Health Care System Makes it Difficult for End-of-Life Patients


By Joseph Franz

No matter our political, religious, cultural or socio-economical differences, the one thing that we all have in common is death. Unfortunately, creating a “good death” to the elderly and sick is not easy and it could be getting even more difficult.

A recent

New York Times article

highlighted the struggles of a 91-year-old Joseph Andrey whose dying wish was to be able to return to his apartment so that he might pass away in the comfort of his own home. Unfortunately, instead he felt like a prisoner of the health care system, a system that had pushed him back and forth between hospitals and rehabilitation facilities so many times that he and his daughter had lost count. Sadly, Joseph is not alone in this story.

A new report from The Institute of Medicine defines the elements of a good death as one that is “managed carefully over weeks, months or even years, through many ups and downs. Ideally, health care harmonizes with social, psychological, and spiritual support as the end of life approaches. To this end, care near the end of life should be person-centered, family-oriented, and evidence-based.”

In our current system, however, palliative care – or care meant to relieve pain when there is no cure – often fails to meet the needs of patients. Policies and payments that support high-quality end-of-life-care are largely inadequate or absent altogether. Oftentimes, regulations that were put in place to protect the patient are circumvented or ignored.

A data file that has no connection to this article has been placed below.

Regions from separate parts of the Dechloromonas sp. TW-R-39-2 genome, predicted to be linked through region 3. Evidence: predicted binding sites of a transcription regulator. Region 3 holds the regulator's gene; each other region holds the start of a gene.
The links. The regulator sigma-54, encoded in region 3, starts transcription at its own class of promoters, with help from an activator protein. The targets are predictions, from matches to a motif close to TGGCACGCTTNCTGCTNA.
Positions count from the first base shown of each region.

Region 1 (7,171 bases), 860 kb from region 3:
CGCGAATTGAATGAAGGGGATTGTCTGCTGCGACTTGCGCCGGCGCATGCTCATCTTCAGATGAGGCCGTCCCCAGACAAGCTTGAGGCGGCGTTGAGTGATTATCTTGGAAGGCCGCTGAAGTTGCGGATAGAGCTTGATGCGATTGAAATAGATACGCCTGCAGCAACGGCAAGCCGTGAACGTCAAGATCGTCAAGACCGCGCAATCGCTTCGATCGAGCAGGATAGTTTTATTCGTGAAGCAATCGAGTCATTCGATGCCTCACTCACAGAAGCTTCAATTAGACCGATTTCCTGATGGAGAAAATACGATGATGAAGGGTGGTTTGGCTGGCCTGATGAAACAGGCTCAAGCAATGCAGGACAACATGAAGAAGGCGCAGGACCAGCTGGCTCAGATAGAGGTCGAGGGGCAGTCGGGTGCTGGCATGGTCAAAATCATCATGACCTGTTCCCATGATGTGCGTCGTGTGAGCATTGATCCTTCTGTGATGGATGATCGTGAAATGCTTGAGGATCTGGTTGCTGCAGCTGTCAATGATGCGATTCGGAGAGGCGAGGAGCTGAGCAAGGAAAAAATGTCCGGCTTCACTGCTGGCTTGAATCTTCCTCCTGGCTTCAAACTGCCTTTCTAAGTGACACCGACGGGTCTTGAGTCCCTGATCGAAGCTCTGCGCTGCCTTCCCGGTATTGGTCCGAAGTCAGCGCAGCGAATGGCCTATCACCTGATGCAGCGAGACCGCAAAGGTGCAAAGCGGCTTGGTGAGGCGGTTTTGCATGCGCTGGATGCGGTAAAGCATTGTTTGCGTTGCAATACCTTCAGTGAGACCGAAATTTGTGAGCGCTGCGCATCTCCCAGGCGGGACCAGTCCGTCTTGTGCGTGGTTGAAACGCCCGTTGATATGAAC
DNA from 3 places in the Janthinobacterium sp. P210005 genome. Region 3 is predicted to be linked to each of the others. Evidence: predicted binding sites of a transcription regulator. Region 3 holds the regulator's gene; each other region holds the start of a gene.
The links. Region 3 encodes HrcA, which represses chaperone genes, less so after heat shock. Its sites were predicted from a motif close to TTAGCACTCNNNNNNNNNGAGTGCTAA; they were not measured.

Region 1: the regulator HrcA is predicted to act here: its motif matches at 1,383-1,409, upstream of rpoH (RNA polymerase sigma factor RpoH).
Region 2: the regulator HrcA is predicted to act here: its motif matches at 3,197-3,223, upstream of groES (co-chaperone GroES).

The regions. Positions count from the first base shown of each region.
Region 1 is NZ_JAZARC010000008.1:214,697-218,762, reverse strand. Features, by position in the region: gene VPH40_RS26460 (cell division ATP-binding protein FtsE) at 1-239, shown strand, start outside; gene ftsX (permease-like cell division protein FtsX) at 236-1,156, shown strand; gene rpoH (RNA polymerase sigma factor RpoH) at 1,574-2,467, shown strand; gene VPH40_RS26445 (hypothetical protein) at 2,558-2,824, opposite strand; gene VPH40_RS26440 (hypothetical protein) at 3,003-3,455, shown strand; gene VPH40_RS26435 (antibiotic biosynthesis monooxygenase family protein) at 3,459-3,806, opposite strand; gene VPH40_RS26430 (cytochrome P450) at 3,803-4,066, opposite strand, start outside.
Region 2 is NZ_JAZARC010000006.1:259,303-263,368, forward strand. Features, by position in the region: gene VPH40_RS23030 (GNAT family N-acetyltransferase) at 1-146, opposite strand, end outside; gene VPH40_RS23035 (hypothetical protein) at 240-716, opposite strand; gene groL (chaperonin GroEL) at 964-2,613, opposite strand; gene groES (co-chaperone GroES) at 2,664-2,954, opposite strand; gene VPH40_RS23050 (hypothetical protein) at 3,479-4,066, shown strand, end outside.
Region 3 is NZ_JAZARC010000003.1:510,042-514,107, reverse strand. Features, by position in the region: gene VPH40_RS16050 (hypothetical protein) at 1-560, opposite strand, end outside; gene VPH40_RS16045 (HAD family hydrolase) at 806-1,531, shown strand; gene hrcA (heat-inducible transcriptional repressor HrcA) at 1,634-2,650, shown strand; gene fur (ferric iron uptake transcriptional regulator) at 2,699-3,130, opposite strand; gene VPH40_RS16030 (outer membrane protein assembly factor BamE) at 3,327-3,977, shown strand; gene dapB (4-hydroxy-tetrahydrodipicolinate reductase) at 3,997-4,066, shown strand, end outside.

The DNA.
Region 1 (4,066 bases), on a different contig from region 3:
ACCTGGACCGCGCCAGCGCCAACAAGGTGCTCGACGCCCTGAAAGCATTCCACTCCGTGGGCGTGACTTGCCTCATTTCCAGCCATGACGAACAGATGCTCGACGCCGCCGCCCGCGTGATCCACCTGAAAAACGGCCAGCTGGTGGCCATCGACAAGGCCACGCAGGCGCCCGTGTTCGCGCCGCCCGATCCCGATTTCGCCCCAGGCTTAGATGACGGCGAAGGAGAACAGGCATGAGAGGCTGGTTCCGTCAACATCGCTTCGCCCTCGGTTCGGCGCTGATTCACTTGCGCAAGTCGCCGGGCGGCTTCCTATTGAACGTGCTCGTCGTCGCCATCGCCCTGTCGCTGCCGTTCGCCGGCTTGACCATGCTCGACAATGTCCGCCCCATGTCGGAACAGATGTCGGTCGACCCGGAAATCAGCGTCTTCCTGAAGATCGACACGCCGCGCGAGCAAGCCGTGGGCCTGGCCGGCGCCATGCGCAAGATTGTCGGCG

One of the main problems is that profits and bottom lines benefit from intensive and expensive treatments far more than respecting the wishes of people at the end of their life. Some studies have even shown that the expensive treatment that is frequently ordered is either unnecessary or harmful to the patient.

Joan M. Teno of Brown University’s heath system says, “Until our current health care system is no longer based on piecework reimbursement, and becomes accountable for person-centered care, we all need vigilant advocates to protect us from this ‘medical-industrial complex.’”

At the Encinitas Nursing and Rehabilitation Center, we firmly believe in person-centered care and we always put the patient’s needs at the forefront of every decision. If you would like more information about skilled nursing and rehabilitation, please don’t hesitate to contact us at

or call us at (760) 753-6423.